A typical multicast receiver expresses interest in a multicast stream by sending IGMP messages, the last hop router would then convert this IGMP to a PIM message and propagate upstream. As part of this feature when an IGMP message or PIM message is received in a VRF and there is a corresponding VRF leak configuration, the IGMP / PIM state is then leaked into the source VRF and processed only in the source VRF.

Bidirectional Protocol Independent Multicast (PIM) allows routers to build trees to deliver multicast traffic from sources to receivers. It is a variant of sparse-mode PIM that efficiently addresses the use case where receivers for a multicast group are also sources for that group.

As Ethernet technologies made their way into the Metropolitan Area Networks (MAN) and the Wide Area Networks (WAN), from the conventional enterprise level usage, they are now widely being used by service providers to provide end-to-end connectivity to customers. Such service provider networks are typically spread across large geographical areas. Additionally, the service providers themselves may be relying on certain internet backbone providers, referred to as “operators”, to provide connectivity in case the geographical area to be covered is too huge. This mode of operation makes the task of Operations, Administration and Maintenance (OAM) of such networks to be far more challenging, and the ability of service providers to respond to such network faults swiftly directly impacts their competitiveness.

4.22.1F introduces support for ip address virtual for PIM and IGMP in MLAG and Vxlan. On a VLAN, the same IP address can

This feature allows PIMv4 to work with Multiprotocol BGP (MP-BGP), where IPv4 prefix routes are reachable via IPv6 next-hops.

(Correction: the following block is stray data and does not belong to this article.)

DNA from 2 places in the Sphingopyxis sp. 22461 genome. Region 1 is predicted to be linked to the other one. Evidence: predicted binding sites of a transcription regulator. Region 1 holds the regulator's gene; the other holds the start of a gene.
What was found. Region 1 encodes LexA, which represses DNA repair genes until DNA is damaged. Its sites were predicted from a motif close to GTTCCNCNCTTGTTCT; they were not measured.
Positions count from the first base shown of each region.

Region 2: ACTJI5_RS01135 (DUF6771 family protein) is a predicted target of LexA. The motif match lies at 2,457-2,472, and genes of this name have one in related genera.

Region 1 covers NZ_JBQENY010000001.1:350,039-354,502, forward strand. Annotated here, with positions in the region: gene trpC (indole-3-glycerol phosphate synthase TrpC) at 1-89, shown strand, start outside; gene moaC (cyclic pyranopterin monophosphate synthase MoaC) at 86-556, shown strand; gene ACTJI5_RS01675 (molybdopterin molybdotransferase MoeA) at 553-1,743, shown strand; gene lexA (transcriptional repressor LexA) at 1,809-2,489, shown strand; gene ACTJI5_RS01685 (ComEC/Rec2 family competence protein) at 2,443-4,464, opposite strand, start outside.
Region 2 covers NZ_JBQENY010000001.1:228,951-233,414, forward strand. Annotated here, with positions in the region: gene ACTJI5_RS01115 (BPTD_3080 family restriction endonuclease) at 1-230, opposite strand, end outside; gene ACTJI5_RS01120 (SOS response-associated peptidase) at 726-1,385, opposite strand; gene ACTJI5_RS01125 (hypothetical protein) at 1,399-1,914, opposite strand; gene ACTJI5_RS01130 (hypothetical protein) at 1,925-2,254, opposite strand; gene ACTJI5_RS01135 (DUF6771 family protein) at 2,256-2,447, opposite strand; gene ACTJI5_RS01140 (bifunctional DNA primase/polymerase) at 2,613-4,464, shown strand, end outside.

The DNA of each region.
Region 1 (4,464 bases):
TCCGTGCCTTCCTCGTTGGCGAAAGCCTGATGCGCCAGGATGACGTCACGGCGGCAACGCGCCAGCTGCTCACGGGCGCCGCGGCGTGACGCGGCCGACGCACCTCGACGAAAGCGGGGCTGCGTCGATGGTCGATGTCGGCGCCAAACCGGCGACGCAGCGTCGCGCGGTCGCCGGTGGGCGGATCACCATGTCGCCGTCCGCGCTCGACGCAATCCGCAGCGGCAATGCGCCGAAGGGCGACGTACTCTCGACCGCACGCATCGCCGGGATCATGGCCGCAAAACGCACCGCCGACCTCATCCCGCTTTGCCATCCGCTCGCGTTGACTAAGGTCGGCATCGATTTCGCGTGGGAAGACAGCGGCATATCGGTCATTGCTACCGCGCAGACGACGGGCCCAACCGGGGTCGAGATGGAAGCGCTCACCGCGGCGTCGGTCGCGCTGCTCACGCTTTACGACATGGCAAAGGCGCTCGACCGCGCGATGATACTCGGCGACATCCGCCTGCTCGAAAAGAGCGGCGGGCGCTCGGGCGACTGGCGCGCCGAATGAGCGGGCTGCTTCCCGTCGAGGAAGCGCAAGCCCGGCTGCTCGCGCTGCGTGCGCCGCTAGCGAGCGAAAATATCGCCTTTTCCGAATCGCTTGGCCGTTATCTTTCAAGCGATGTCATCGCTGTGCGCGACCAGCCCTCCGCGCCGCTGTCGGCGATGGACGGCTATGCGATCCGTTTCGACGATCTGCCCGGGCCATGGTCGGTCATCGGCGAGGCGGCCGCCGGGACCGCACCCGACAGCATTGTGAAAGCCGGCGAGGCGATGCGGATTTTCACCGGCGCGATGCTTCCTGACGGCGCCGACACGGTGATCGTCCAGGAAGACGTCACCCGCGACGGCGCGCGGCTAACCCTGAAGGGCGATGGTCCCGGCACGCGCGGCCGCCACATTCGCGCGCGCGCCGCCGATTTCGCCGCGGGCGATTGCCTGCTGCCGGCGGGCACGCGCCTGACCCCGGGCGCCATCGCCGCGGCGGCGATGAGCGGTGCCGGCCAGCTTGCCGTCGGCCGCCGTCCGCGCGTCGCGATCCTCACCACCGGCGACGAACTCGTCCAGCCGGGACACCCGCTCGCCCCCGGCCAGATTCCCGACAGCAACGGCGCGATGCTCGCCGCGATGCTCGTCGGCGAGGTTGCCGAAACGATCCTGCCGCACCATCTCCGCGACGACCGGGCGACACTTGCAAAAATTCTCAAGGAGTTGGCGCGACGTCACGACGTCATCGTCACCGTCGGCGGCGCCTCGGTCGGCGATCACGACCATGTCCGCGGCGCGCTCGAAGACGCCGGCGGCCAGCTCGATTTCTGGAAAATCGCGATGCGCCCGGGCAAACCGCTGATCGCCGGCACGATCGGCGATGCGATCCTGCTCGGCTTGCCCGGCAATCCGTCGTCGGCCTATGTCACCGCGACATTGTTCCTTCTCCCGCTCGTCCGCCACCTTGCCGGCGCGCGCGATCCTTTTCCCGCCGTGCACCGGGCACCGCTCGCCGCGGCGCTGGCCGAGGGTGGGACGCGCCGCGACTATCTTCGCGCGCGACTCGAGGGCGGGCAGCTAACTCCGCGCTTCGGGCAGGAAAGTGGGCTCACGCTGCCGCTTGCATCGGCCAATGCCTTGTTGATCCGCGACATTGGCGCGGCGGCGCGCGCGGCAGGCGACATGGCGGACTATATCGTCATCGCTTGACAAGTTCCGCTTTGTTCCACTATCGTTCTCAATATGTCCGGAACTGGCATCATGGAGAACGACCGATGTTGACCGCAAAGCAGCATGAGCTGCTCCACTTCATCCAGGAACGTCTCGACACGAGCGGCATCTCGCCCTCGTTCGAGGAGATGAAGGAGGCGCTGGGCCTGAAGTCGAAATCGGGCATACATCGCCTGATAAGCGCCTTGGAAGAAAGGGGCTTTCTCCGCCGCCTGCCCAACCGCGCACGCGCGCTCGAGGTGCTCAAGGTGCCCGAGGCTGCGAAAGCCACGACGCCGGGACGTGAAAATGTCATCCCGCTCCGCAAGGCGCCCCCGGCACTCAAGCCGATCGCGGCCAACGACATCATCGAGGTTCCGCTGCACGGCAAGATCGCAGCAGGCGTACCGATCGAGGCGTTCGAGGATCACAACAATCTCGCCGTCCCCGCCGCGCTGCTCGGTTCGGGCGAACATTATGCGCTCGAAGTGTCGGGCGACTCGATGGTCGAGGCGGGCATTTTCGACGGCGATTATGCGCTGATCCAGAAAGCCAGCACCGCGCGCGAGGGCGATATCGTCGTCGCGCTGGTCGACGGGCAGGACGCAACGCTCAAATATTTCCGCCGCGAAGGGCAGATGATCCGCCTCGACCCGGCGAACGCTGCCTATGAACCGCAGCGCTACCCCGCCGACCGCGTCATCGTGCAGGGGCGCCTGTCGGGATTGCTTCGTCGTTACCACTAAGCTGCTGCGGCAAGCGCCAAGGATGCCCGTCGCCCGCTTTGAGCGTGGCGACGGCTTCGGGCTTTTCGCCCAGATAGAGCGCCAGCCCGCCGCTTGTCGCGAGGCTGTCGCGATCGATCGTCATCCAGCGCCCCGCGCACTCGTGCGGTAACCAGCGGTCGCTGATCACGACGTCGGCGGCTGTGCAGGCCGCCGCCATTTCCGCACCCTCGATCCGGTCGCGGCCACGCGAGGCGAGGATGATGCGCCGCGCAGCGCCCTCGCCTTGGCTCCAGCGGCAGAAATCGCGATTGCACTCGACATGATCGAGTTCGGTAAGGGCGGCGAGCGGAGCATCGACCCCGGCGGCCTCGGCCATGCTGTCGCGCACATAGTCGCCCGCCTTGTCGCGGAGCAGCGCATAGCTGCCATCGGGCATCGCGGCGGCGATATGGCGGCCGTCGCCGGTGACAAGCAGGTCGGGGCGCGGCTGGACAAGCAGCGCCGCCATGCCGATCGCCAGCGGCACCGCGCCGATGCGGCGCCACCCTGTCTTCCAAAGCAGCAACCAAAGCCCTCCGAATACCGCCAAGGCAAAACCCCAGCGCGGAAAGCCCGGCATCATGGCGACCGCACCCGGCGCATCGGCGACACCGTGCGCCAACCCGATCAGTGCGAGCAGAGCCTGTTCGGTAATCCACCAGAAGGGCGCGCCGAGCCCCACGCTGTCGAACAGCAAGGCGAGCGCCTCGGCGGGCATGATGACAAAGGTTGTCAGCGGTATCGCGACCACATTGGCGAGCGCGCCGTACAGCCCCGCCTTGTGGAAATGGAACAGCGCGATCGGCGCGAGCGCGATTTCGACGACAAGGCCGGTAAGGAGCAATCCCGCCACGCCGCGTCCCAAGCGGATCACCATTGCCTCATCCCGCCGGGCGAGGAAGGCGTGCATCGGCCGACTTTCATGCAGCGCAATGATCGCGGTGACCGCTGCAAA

The purpose of this feature is to mitigate multicast traffic loss when a switch that is using PIM sparse mode as its multicast routing protocol is going under maintenance.

In a Mlag setup with Pim SSM, one peer becomes the DR for a layer 3 interface and is responsible for routing multicast

In a modular system there are two supervisors which ensures redundancy in event of Hardware and software failures. At any given time, only one supervisor is in control (managing most hardware, including all the linecards). We call it the active supervisor. The other supervisor is called standby supervisor, which serves as a backup in case the active supervisor fails. Stateful switchover is the transition when the standby supervisor takes over control of the entire system from the active supervisor (and therefore becomes the new active). This document describes PIM SSO works and its limitations.

PIM Static Source Discovery (SSD) is a feature implemented as part of PIM-SM. Familiarity with setting up and configuring PIM-SM (Sparse Mode) and PIM-SSM (Source-Specific Multicast) is assumed.

PIM Reverse Path Forwarding (RPF) is a mechanism that allows the multicast routers to send the PIM control packets to the upstream routers via the shortest path to form the RP/Source Tree.

This feature introduces hardware forwarding support of IPv4 multicast traffic over IPv4 GRE tunnel interfaces in Arista Switches. Multicast source traffic can reach the receivers which are separated by an IP cloud which is not configured for IP multicast routing by utilizing a GRE tunnel.